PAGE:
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We used multimin last spring on the ylg hfrs prior to AIing. Looks like it helped with conception, but we are not quite done getting AI calves from the hfrs yet so not sure on conception rate. Several people in this area that used it seemed to be positive on MM and plan on using it again. Had local vet call it "snake oil" a year ago and now he is changing his tune. I'd have to say the jury is still out, but it looks promising at this point that it helped. We feed loose mineral year round too.
 

whitecow

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We have been using Multimin90 for a few years. Not as a substitute for minerals but as a supplement to loose minerals. We give it to donors and recips before flushing/transfers, to calfs at weaning and to feeder steers about every 90 days. Our embryo production and conception rates have improved. I don't know if it is because of the multimin or if we have just been lucky, but I'll keep using it.
 

Howdy1

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How many cc's/ml's do you give to a yearling heifer and when do you give it to them in relation to breeding time?
 

nebraskadave

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30 days prior, animals up to a year of age 1cc/100lbs, over a year of age 1cc/150lbs is what I was told
 

Big Swede

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I remember a while back you mentioned a problem with lepto in your cows. Is your vaccination program not working or is something else going on?
 

rancherfred

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I don't know. We vaccinated and AIed the ones that were open last calving season as well as our replacements. The ones that we figured were open from the lepto bred up great, considering they were probably infected last year. If memory serves me we had about 65 hd that were open this past spring that we AIed, of those this fall 4 were open. I was pretty happy with that, but the replacements were an entirely different story. I think we had about 130 head handled the same way and vaccinated in the same manner as the older cows. We ended up with 38 open out of that group. In my opinion that is an entirely unacceptable number. The odd things is that these cattle are going anestrous. It isn't as if they aren't getting pregnant, or are sloughing the embryo, they just simply aren't cycling.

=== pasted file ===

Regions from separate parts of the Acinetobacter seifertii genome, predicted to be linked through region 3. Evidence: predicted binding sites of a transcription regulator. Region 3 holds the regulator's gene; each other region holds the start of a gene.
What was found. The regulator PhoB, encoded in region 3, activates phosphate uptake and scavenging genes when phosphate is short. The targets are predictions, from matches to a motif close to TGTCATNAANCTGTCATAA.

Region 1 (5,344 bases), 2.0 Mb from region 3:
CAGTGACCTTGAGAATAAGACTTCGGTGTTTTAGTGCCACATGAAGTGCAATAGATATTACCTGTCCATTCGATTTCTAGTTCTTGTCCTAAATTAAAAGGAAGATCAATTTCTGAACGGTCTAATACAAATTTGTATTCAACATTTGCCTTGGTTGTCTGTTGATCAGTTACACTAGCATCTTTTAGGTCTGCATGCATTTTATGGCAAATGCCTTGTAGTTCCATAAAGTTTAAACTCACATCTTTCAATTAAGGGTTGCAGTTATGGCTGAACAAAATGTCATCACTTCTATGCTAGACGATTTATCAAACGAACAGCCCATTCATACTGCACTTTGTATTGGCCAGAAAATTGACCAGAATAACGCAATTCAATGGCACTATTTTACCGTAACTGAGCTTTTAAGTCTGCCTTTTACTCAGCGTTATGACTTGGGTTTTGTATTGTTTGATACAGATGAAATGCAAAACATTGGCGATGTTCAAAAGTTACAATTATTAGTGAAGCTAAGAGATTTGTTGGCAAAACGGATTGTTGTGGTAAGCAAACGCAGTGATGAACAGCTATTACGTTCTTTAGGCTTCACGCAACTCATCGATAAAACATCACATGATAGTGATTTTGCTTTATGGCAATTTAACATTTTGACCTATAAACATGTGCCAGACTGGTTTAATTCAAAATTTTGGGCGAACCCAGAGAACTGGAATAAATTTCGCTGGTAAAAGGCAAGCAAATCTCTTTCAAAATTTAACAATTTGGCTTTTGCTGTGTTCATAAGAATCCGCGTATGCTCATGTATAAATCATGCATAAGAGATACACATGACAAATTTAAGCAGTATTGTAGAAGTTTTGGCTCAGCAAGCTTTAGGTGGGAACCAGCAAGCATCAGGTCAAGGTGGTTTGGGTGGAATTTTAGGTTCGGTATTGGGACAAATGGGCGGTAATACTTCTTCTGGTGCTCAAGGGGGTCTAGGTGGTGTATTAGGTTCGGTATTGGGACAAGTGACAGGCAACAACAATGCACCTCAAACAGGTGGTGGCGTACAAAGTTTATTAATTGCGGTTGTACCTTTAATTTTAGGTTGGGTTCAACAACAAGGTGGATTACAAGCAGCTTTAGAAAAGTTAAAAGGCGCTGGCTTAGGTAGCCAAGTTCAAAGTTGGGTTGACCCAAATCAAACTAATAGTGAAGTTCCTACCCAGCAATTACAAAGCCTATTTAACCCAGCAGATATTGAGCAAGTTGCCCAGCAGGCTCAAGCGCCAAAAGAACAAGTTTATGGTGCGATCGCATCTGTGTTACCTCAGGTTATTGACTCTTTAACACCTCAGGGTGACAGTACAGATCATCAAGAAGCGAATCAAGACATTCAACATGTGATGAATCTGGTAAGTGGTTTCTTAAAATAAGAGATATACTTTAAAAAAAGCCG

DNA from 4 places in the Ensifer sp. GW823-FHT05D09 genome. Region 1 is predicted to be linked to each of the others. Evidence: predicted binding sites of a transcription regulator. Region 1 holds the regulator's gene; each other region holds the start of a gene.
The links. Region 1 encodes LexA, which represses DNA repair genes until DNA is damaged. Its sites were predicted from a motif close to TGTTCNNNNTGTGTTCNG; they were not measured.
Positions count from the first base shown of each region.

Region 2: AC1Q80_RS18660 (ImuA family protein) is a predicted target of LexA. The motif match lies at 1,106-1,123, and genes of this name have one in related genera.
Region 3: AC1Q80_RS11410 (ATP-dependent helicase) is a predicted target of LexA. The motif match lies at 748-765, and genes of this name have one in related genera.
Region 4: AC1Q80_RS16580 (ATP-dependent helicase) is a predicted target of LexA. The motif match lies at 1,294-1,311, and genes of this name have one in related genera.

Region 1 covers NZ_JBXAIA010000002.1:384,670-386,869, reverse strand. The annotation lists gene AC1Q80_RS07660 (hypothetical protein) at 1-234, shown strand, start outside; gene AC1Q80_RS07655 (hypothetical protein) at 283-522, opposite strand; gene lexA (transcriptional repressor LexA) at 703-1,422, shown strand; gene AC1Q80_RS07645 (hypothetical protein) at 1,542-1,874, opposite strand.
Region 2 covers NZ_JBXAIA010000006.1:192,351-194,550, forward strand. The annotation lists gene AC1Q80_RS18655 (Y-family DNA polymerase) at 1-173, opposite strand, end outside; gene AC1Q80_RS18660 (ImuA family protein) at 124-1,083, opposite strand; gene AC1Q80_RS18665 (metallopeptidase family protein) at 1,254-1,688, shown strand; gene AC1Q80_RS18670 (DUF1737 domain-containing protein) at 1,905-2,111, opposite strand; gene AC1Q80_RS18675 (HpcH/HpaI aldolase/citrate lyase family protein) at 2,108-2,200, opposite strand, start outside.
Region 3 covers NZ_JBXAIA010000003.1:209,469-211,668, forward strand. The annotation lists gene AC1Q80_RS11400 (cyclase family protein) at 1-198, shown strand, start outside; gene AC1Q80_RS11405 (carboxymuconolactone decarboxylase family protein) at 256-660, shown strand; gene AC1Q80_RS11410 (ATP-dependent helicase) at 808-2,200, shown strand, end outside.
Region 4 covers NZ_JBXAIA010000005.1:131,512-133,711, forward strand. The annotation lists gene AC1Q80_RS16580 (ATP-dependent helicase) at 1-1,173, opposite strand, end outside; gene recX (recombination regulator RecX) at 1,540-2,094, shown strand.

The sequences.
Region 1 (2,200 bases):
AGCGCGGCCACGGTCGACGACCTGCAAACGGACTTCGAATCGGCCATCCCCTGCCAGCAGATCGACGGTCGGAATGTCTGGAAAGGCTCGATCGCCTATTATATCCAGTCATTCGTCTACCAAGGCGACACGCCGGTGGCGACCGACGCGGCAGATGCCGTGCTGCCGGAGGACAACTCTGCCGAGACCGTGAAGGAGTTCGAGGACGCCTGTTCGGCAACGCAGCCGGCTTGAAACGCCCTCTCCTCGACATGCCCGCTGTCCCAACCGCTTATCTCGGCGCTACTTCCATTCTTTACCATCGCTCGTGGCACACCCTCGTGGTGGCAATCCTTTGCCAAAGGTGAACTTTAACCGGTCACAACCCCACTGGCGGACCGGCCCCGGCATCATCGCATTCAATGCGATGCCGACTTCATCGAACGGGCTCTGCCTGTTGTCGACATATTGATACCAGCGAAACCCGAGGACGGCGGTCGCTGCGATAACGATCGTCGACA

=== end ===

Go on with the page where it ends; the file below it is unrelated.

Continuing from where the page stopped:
That is one of the problems that we are trying figure out. The reason that we are so reluctant to accept that it is mineral problems is because the cattle are running in the same area and being managed in the same manner as the herd has been for the past forty years. The area we operate in doesn't have any significant problems with mineral deficiencies. I know the salesmen would argue with that, but the university research that I have seen tends to support what I have seen with my own eyes. I know of a couple ranches, one a major purebred operator, within our general area that haven't fed mineral for years with no ill effects. Our own mineral program can best be described as infrequent at best and it has been that way for years. The only time we really see a problem is in the spring with a little bit of grass tetany, depending on the pastures we are in. These problems that we are trying to straighten out are recent issues. All of the reproduction as well as a couple of other health problems have cropped up within the last five or so years. That leads me to question the notion that it is a mineral problem. The relative newness of the problems suggest to me that it is instead disease and not mineral deficiencies.
 

loomixguy

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rancherfred said:
That is one of the problems that we are trying figure out. The reason that we are so reluctant to accept that it is mineral problems is because the cattle are running in the same area and being managed in the same manner as the herd has been for the past forty years. The area we operate in doesn't have any significant problems with mineral deficiencies. I know the salesmen would argue with that, but the university research that I have seen tends to support what I have seen with my own eyes. I know of a couple ranches, one a major purebred operator, within our general area that haven't fed mineral for years with no ill effects. Our own mineral program can best be described as infrequent at best and it has been that way for years. The only time we really see a problem is in the spring with a little bit of grass tetany, depending on the pastures we are in. These problems that we are trying to straighten out are recent issues. All of the reproduction as well as a couple of other health problems have cropped up within the last five or so years. That leads me to question the notion that it is a mineral problem. The relative newness of the problems suggest to me that it is instead disease and not mineral deficiencies.